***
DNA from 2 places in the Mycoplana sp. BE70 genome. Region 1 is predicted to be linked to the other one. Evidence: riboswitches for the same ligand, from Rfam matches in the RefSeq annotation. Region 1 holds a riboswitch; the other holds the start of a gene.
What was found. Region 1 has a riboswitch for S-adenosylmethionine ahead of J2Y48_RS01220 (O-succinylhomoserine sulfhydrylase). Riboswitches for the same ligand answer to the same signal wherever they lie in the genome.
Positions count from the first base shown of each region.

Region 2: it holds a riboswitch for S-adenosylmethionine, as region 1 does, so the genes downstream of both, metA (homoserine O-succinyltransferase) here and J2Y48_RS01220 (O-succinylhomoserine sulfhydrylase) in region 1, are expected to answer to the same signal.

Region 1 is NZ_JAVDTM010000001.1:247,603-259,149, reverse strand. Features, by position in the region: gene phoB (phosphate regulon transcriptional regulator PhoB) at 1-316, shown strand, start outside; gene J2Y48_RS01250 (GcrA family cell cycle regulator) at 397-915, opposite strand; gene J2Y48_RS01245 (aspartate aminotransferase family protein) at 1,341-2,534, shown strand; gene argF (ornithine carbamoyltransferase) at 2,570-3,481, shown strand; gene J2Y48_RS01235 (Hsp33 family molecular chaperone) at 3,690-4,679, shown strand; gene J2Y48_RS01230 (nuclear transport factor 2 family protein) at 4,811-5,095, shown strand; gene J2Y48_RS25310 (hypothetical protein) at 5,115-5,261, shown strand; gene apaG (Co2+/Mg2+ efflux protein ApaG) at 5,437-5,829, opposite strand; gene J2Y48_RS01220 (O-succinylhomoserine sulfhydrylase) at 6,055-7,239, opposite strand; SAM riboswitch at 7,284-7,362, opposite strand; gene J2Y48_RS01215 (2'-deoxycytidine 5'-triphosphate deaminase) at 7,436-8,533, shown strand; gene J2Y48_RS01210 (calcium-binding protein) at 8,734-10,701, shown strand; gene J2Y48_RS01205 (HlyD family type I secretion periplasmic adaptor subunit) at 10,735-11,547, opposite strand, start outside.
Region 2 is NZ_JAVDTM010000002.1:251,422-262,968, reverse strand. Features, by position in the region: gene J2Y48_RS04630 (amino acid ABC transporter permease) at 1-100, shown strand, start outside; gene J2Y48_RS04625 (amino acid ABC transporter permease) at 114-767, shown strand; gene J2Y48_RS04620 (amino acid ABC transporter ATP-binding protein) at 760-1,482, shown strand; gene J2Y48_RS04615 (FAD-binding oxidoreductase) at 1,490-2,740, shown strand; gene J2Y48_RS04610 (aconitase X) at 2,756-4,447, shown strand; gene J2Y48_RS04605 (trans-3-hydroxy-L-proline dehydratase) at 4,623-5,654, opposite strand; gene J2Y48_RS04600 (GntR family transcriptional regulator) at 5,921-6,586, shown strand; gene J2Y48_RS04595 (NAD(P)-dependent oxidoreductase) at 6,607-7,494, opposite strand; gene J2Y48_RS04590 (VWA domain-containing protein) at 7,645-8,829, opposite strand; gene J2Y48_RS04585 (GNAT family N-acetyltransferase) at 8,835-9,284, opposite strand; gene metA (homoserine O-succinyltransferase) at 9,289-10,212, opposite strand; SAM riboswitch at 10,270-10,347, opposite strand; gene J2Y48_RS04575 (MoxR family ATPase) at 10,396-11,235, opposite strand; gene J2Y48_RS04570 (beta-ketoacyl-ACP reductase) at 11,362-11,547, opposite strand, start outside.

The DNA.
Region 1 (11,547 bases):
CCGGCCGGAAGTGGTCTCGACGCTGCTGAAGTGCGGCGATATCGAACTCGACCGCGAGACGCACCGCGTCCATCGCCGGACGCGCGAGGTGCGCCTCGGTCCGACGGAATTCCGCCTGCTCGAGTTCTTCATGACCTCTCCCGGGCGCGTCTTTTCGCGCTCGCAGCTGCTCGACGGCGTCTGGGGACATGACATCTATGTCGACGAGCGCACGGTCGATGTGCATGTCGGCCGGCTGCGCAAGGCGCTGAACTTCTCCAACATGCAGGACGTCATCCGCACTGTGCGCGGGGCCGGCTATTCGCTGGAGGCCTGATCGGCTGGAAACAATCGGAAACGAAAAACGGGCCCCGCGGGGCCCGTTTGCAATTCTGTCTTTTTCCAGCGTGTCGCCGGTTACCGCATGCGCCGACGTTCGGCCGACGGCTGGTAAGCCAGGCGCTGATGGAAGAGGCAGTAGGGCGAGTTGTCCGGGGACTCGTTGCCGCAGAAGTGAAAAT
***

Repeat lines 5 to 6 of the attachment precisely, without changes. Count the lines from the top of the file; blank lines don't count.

Region 1 is NZ_JAVDTM010000001.1:247,603-259,149, reverse strand. Features, by position in the region: gene phoB (phosphate regulon transcriptional regulator PhoB) at 1-316, shown strand, start outside; gene J2Y48_RS01250 (GcrA family cell cycle regulator) at 397-915, opposite strand; gene J2Y48_RS01245 (aspartate aminotransferase family protein) at 1,341-2,534, shown strand; gene argF (ornithine carbamoyltransferase) at 2,570-3,481, shown strand; gene J2Y48_RS01235 (Hsp33 family molecular chaperone) at 3,690-4,679, shown strand; gene J2Y48_RS01230 (nuclear transport factor 2 family protein) at 4,811-5,095, shown strand; gene J2Y48_RS25310 (hypothetical protein) at 5,115-5,261, shown strand; gene apaG (Co2+/Mg2+ efflux protein ApaG) at 5,437-5,829, opposite strand; gene J2Y48_RS01220 (O-succinylhomoserine sulfhydrylase) at 6,055-7,239, opposite strand; SAM riboswitch at 7,284-7,362, opposite strand; gene J2Y48_RS01215 (2'-deoxycytidine 5'-triphosphate deaminase) at 7,436-8,533, shown strand; gene J2Y48_RS01210 (calcium-binding protein) at 8,734-10,701, shown strand; gene J2Y48_RS01205 (HlyD family type I secretion periplasmic adaptor subunit) at 10,735-11,547, opposite strand, start outside.
Region 2 is NZ_JAVDTM010000002.1:251,422-262,968, reverse strand. Features, by position in the region: gene J2Y48_RS04630 (amino acid ABC transporter permease) at 1-100, shown strand, start outside; gene J2Y48_RS04625 (amino acid ABC transporter permease) at 114-767, shown strand; gene J2Y48_RS04620 (amino acid ABC transporter ATP-binding protein) at 760-1,482, shown strand; gene J2Y48_RS04615 (FAD-binding oxidoreductase) at 1,490-2,740, shown strand; gene J2Y48_RS04610 (aconitase X) at 2,756-4,447, shown strand; gene J2Y48_RS04605 (trans-3-hydroxy-L-proline dehydratase) at 4,623-5,654, opposite strand; gene J2Y48_RS04600 (GntR family transcriptional regulator) at 5,921-6,586, shown strand; gene J2Y48_RS04595 (NAD(P)-dependent oxidoreductase) at 6,607-7,494, opposite strand; gene J2Y48_RS04590 (VWA domain-containing protein) at 7,645-8,829, opposite strand; gene J2Y48_RS04585 (GNAT family N-acetyltransferase) at 8,835-9,284, opposite strand; gene metA (homoserine O-succinyltransferase) at 9,289-10,212, opposite strand; SAM riboswitch at 10,270-10,347, opposite strand; gene J2Y48_RS04575 (MoxR family ATPase) at 10,396-11,235, opposite strand; gene J2Y48_RS04570 (beta-ketoacyl-ACP reductase) at 11,362-11,547, opposite strand, start outside.